This is a track driven by drums - Sammy J. Watson showing he has what it takes to keep up with the rhythmic ideas thrown out by Andy Khatchaturian - the singer, but a drummer himself. This song is a rarity as it manages to keep the same mood the whole way through, shifting rhythms, subtle vocal harmonies, ambient synths and a familiar, well conceived bassline knitting together into one of the best songs on the album.
Straight into the riff here, no messing around with these sissy intros. The hooks in the chorus of this song should almost have been enough to make this album a hit all on its own. The album is starting to mellow out by this point, and even the heavier choruses are more jubilant than angry.
Wow. The opening guitar line is a masterpiece of Armenian folk-come-rock. Somewhere Daron Malakian is wishing he'd written it first. They build on this strong start, picked guitar variations being the driving melodic force behind this track, another one of the best of the album.
This track was used to promote the game of the film Minority Report.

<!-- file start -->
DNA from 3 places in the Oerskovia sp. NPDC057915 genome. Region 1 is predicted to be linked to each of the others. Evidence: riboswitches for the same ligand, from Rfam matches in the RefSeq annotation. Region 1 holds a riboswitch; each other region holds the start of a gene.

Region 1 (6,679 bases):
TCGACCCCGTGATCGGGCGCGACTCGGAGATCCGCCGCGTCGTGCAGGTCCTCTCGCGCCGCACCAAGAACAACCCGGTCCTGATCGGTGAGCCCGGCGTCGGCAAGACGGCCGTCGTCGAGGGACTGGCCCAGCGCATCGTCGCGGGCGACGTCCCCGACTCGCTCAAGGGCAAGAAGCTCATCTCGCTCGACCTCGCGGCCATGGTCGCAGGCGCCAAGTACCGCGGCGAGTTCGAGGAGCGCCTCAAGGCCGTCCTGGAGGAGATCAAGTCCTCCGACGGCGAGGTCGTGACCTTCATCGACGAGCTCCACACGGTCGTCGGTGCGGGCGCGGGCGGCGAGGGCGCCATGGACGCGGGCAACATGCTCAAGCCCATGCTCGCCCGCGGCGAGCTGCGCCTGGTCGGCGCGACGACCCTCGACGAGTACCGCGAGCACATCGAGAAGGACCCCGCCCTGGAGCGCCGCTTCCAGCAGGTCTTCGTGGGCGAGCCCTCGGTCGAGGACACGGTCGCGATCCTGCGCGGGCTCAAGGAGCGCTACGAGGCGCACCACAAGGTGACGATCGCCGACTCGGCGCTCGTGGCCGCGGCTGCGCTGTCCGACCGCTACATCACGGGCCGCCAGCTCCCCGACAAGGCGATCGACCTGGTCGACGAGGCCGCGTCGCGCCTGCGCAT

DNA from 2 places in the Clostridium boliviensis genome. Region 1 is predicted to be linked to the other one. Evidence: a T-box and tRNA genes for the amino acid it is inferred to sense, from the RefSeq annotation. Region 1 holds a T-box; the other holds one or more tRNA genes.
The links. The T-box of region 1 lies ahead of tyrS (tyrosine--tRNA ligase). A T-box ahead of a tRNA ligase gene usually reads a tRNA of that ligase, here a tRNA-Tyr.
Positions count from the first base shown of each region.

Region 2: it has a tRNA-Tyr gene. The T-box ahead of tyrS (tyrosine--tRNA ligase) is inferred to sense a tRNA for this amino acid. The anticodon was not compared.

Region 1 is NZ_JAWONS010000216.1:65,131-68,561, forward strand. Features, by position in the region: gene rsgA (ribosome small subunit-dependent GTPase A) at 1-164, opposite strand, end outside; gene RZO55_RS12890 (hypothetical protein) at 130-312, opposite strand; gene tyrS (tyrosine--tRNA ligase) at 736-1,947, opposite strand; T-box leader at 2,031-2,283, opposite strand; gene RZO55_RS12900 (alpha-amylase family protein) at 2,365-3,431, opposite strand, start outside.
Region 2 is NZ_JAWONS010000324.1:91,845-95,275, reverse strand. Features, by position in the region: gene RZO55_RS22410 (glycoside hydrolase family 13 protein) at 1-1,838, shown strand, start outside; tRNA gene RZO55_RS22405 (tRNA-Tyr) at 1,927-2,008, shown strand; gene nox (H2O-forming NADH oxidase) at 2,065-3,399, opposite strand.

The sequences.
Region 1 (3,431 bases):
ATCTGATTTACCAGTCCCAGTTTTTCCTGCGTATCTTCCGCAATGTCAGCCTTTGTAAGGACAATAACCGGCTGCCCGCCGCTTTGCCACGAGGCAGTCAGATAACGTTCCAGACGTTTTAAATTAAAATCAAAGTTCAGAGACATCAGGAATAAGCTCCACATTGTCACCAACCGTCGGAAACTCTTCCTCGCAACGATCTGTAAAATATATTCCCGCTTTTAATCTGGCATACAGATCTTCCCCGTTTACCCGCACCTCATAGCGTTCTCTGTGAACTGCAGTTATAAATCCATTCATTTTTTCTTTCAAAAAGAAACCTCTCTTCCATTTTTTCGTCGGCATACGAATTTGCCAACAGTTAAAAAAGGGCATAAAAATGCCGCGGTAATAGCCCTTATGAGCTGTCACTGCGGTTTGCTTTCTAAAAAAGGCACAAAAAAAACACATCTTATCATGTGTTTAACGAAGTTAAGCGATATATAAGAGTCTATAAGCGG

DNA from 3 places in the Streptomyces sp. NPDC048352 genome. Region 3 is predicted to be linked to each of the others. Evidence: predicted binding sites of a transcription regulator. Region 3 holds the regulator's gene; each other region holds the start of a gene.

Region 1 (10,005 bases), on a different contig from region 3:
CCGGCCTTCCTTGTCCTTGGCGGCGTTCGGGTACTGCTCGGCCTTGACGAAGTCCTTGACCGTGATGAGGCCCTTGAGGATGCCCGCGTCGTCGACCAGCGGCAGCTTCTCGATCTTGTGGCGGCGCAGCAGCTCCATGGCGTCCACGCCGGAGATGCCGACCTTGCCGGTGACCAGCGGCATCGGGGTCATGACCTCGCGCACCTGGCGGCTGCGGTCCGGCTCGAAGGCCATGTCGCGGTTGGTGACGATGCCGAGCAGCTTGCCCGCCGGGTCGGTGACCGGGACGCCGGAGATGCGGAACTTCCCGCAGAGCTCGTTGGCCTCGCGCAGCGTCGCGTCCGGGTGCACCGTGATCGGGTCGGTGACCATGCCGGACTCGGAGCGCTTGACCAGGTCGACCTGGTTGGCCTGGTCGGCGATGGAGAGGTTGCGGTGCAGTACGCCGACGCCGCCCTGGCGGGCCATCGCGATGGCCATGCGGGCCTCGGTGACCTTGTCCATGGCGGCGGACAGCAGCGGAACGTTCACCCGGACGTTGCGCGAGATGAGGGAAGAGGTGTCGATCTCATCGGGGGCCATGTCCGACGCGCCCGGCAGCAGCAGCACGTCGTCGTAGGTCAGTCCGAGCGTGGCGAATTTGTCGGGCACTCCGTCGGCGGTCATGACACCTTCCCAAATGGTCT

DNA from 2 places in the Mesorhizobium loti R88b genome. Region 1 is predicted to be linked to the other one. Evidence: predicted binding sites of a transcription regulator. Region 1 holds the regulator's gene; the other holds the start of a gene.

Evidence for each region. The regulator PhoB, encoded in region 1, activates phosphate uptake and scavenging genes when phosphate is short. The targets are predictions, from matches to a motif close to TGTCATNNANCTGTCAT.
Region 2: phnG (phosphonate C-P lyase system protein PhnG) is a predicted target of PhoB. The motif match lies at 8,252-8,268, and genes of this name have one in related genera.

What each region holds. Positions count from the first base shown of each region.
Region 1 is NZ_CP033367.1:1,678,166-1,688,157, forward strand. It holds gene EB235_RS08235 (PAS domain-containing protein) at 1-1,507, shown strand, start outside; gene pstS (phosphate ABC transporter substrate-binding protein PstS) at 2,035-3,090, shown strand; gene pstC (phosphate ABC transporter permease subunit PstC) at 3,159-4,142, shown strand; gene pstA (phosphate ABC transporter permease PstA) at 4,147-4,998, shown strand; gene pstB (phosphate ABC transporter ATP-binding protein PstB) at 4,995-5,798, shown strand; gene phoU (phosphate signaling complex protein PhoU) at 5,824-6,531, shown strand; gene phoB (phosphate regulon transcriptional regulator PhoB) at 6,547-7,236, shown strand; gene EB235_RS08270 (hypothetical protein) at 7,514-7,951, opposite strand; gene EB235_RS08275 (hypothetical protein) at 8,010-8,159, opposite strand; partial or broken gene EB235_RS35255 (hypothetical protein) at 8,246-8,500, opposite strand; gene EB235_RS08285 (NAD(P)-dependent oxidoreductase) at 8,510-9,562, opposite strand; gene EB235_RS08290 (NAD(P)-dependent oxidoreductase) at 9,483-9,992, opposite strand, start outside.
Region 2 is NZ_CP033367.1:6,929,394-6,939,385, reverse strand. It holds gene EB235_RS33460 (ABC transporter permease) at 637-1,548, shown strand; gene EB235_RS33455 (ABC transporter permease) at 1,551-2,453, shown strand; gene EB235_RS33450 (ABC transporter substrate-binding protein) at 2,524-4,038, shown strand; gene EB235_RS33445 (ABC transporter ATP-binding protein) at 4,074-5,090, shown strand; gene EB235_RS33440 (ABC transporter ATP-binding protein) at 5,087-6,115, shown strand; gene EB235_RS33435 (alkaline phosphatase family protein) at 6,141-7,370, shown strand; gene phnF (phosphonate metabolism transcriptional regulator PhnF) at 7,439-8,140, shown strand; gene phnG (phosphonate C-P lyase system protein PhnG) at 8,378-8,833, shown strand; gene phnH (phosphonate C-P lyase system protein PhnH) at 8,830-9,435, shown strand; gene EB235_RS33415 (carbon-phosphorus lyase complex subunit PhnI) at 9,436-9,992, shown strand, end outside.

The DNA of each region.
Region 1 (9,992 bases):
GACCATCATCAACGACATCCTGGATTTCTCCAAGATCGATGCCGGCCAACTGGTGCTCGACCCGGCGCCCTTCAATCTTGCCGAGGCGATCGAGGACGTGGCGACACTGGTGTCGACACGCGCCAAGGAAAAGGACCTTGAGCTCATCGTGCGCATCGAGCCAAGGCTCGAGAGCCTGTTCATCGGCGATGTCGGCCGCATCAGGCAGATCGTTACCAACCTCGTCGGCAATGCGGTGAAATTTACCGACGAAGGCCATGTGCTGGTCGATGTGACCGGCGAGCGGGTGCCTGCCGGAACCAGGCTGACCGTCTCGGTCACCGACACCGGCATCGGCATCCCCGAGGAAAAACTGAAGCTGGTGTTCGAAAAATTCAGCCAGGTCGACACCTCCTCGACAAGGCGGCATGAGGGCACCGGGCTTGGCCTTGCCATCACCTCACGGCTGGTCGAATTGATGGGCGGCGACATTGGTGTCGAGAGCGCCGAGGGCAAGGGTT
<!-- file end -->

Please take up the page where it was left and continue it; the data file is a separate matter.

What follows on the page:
10. Right Foot
This one is an especially folk number, with strong mediterranean roots coming through in the general atmosphere, particularly through the hand drums, the inspired guitar work. Heavier choruses remind us that we are in fact listening to a contemporary rock band, not in fact taking in a mediterranean sunset.
11. Aisle Always
A little rawer in feel than some of the others, I get the feeling this track wasn't entirely finished when they came to record the album. It is a bit weaker than some of the other tracks, the vocals getting a little repetative, but the strong hooks show great potential.
12. In Books
To be honest, by now the album is starting to lose momentum. I can't help wondering whether the band was pressured by the label into cramming a few extra tracks in. The songs are still good, but not quite up to the par of the rest of the album. Still, about the best I can say about this track is that it has all the now familiar Apex Theory trademarks, complex drum rhythms, restless basslines, and guitars that veer between heavy riffs and delayed pickery. A good song, but not the best choice to end the album.
In summation... go buy this album, please. And tell your friends. The Apex Theory deserve the recognition.